Given that, it would not be recommended for any IVF. Actually, there is some evidence that when we talk about a good quality embryo, it can make things worse rather than better. But there is some evidence for using it in repeated unexplained IVF failures in older women with poor quality embryos.
Answer from Dr Karpouzis
EmbryoGlue is not actually glue. EmbryoGlue is a culture material which includes hyaluronan. Hyaluronan is a substance that naturally exists in the endometrium and it has been proved that it helps in the attachment and invasion of the embryo inside it. The idea is to put embryos into this material before we transfer them inside the womb. In this way, we mimic the natural environment. According to some research, it has been shown that it increases the chances of implantation.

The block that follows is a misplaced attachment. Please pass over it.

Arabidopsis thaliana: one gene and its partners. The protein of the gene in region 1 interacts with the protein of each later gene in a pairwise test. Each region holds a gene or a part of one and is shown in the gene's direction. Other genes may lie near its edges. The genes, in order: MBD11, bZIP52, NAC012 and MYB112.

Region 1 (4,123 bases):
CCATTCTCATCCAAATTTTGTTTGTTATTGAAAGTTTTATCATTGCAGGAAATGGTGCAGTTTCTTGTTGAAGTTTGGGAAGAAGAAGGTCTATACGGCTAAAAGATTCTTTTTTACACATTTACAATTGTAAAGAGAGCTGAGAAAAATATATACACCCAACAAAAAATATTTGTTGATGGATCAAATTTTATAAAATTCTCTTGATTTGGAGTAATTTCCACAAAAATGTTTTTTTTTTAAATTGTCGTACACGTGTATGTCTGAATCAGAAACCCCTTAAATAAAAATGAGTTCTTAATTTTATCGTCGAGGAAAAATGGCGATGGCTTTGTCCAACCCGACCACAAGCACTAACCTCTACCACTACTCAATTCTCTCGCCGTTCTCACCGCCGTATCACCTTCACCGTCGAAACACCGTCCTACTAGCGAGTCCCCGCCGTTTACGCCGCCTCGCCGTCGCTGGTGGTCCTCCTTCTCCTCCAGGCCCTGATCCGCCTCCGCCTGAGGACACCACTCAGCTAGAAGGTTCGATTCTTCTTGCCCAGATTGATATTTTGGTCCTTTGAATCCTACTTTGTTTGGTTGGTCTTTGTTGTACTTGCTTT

Is there any conclusive evidence behind it? Well, there is a research that shows a small increase in clinical pregnancy rates. Most of the research shows that it is not statistically significant. So definitely we need more randomised evidence behind it. It hasn’t been really associated with an increase in the live birth rate.
But we can use it in a specific group of patients. This means patients that had unexplained failures before, with normal womb lining thickness, good quality embryos and no other factors that could possibly affect the implantation. It is a cheap product that only slightly adds to the cost of IVF. It hasn’t been associated with any risks. But I wouldn’t be using it in all IVF cases.
Dr Stavros Natsis, GENNIMA IVF, Greece
Answer from Dr Natsis